In the last few years, we have been evaluating companies that operate in the realm of Web3.
These companies are generally providing services using decentralized crowdsourced resources. The crowdsourced resources, on their side, are synchronized using blockchains with specific reward mechanisms.
Smart contracts handle user transactions. And a whole open ecosystem is exchanging value using its own currencies.
This decentralization, openness, and independence bring the opportunity to build the foundations of a better internet. However, the development of Web3 business models requires a new approach that differs from the traditional Web2 approach.
This article suggests a new perspective on evaluating Web3 companies and was inspired by the Business Model Canvas, developed by Alexander Osterwalder. It is a valuable tool for creating and analyzing a company’s business model.
The expectations for Web3 companies
Over 4 billion people use the current version of the internet, sometimes referred to as Web2. The Web2 era brought us a variety of new services offered by a handful of companies (such as Apple, Amazon, Meta, and Alphabet). Unfortunately, this resulted in hyper-centralization, misuse of information, misinformation, and social division.
A Web3 company should not be solely about NFT and quick profits from crypto exchanges. With Web3, we have the chance to fix some of these problems using a new set of technical capabilities and design paradigms.
We can make the internet better for the customers, contributors, entrepreneurs, and society overall. Here are some examples of the benefits that the new iteration of the internet could bring to different stakeholders:
Why do we need a new Business Model Canvas?
The original Business Model Canvas can describe almost any existing business in the “classical” economy. So why do we need to change it?
When we try to apply the Business Model Canvas to Web3 companies, we cannot capture their whole set of dynamics. There are some fundamental differences between a classical digital company and a Web3 company. We suggest adding the following few blocks to the new canvas to account for the discrepancies.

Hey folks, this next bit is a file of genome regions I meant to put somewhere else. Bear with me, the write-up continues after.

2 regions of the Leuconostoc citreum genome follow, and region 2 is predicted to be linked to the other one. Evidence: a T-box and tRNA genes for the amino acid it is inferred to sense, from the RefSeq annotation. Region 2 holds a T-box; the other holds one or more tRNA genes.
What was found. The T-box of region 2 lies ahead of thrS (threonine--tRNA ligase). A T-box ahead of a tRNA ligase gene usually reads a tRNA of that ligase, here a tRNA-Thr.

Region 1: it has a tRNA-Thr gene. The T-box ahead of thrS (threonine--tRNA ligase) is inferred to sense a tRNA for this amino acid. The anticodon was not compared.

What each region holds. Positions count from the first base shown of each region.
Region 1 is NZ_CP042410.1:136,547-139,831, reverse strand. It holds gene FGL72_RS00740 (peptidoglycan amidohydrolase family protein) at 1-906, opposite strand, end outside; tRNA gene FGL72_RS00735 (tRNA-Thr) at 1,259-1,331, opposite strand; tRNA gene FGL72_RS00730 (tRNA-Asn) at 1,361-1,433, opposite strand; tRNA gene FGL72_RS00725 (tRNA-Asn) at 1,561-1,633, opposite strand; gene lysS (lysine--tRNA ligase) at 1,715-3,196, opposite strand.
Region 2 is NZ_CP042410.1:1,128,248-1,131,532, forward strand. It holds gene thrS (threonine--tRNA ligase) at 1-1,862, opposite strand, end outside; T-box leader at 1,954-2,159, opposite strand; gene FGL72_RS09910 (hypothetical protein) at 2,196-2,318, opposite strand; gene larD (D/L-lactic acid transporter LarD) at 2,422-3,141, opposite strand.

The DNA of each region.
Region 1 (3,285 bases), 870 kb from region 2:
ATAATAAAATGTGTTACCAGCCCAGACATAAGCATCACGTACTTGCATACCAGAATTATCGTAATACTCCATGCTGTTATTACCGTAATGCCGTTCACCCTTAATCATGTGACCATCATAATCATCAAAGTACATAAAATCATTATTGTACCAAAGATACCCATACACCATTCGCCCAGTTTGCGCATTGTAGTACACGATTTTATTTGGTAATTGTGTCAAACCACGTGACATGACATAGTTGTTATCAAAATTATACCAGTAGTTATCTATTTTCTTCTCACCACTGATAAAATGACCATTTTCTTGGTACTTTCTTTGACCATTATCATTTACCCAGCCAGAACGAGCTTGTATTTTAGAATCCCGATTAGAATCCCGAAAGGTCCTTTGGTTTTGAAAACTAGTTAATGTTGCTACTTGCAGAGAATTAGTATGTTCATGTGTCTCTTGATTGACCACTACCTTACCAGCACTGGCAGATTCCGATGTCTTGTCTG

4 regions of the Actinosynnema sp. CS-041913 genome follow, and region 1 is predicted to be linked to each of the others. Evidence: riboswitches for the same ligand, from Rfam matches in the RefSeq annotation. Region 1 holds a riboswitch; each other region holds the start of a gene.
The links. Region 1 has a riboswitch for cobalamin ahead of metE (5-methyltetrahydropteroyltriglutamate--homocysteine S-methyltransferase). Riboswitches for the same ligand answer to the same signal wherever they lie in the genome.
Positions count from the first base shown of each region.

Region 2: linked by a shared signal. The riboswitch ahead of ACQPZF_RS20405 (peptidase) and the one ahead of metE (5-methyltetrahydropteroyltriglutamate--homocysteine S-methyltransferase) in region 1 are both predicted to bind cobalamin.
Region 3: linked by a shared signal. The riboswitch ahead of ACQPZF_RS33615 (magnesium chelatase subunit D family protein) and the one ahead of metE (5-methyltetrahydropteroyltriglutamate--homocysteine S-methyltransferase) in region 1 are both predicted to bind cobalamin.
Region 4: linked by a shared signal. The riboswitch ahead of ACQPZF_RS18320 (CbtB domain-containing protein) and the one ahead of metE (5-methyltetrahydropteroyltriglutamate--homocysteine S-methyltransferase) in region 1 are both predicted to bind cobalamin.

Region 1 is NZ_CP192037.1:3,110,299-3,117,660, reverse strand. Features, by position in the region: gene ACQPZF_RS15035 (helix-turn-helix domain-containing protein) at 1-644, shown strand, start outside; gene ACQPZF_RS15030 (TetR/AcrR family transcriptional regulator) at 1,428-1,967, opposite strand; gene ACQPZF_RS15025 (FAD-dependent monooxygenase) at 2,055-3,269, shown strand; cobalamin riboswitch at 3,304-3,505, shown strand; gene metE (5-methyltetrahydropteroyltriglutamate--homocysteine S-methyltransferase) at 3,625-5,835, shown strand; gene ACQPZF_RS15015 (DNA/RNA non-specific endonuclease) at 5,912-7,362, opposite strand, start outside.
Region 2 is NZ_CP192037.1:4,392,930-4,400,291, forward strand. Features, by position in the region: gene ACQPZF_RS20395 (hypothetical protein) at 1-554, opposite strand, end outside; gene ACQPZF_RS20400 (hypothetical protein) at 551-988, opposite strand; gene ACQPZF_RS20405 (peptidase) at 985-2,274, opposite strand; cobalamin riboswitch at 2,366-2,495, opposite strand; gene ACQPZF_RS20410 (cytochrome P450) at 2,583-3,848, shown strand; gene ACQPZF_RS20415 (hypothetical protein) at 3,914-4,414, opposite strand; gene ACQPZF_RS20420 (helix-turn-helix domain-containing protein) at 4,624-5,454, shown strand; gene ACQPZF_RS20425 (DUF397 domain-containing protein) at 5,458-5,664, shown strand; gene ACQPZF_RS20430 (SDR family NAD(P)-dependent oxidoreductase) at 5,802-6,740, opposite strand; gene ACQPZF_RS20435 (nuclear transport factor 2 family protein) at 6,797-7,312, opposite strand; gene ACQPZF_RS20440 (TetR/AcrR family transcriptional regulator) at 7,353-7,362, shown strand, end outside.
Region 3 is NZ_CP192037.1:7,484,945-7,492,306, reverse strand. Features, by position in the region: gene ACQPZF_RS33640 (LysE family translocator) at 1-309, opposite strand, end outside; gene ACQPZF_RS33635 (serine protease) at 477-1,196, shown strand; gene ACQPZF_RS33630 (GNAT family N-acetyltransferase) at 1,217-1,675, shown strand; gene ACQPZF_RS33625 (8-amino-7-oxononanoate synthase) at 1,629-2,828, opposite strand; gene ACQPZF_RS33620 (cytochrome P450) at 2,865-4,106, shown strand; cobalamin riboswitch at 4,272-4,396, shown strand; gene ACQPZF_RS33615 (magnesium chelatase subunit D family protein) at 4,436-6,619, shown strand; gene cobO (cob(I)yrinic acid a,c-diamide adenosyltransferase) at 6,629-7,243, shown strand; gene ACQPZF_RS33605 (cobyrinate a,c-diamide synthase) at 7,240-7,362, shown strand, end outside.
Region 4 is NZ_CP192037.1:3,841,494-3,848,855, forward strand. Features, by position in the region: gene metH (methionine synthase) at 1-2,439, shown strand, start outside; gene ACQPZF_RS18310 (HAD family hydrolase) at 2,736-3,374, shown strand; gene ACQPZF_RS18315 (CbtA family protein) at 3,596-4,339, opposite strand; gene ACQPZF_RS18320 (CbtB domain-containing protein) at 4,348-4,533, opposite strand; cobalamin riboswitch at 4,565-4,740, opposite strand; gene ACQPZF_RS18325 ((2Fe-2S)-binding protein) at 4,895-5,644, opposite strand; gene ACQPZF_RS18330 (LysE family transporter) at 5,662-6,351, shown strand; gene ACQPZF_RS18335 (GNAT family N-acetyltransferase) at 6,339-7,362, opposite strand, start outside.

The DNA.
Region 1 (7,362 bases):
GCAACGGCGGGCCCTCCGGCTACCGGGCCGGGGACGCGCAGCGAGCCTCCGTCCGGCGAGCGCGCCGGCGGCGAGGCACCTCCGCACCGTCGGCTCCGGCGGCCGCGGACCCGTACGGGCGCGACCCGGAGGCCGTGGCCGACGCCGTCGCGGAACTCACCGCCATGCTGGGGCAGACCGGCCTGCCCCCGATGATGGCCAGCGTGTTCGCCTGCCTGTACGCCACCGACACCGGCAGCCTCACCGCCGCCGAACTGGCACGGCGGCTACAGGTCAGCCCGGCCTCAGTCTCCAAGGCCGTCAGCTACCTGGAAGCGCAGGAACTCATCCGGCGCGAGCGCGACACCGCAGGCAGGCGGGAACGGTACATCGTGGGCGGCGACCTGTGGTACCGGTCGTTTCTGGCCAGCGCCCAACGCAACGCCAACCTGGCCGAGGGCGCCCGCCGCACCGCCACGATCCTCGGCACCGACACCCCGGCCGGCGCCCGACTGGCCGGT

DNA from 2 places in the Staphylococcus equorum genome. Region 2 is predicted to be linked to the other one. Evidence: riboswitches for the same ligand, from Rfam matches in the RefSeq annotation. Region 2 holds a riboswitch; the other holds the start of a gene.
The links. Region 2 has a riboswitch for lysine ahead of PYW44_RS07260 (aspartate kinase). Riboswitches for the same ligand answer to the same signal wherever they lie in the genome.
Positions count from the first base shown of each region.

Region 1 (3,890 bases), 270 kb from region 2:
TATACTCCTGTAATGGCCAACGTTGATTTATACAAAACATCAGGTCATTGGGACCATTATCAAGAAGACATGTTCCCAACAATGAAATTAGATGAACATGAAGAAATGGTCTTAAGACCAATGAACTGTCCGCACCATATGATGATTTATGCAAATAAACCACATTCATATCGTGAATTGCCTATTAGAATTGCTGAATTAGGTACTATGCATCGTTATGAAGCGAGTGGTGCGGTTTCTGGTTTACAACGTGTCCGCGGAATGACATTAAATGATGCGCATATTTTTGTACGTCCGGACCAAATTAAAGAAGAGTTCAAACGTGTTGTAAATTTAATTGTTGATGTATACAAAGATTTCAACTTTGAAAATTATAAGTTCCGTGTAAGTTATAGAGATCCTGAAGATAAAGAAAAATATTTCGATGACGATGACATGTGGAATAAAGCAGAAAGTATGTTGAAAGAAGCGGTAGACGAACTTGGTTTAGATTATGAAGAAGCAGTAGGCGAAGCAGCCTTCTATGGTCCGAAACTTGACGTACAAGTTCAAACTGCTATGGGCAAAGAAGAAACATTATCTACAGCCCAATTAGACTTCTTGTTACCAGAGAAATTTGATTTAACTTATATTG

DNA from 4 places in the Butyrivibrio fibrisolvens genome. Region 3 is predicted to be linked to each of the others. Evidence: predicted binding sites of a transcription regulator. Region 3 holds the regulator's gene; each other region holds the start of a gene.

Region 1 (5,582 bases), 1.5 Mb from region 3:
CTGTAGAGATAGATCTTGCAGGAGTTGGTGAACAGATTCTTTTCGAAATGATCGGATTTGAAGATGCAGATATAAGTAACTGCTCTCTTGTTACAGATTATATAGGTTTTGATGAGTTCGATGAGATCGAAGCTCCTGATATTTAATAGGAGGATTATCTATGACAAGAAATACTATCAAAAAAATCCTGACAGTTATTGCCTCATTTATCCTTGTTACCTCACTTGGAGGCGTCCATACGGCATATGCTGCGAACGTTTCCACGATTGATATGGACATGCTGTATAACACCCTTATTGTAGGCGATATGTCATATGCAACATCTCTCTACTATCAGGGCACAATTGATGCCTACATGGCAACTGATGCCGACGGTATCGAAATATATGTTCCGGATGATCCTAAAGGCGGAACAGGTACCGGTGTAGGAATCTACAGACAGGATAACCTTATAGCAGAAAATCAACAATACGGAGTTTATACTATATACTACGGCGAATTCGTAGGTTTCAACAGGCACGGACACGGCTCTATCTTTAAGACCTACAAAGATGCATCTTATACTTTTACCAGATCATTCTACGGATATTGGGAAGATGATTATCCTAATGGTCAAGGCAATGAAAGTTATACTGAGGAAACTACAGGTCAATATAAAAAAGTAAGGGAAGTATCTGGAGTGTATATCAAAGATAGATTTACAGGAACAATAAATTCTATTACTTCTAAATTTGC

When we assess traditional businesses, we analyze the value delivery part of the business, not the support systems like governance, contributor networks, or reward system. We also do not focus too much on macro-economic factors like the US dollar exchange rate or inflation controls.
The Web3 companies are different. They are issuing tokens that serve as:
- a currency for value exchange,
- a reward mechanism for the participants,
- a voting right for company governance,
- a speculative asset for the community.
Instead of a company’s microeconomics, we are looking at an independent ecosystem with its own macro-economic rules:
- The Web3 company has a “central bank,” printing money on an internal schedule.
- They implement fiscal policies and inflation control mechanisms.
- If the project issues multiple tokens – it also provides an exchange mechanism for intra-app conversion and disposal of used assets.
- On top of these, the company might implement a stake-based representative democracy.
Another difference appears when we look at the split between company resources and partner resources.
With Web3 companies, the company’s legal entity is only one part of its own ecosystem. Most of the services in that ecosystem are provided by affiliated contributors.
These contributors are different from the key partners in the original canvas because of their investment and commitment to a specific project. We also must emphasize the difference between a contributor and a (paying) customer. Even if the contributors might be customers and vice versa, the roles are set for the time of a transaction. It is similar to the ridesharing platforms. The driver and the passenger are different roles, even if the driver could be a passenger in another ride.
As we discussed above, the expectation for Web3 companies is to build a better version of the internet services. Therefore, the company’s social responsibility (including sustainable energy consumption, openness, and inclusivity) should be a critical decision factor for investors, partners, and customers.
Governance, Equity, Voting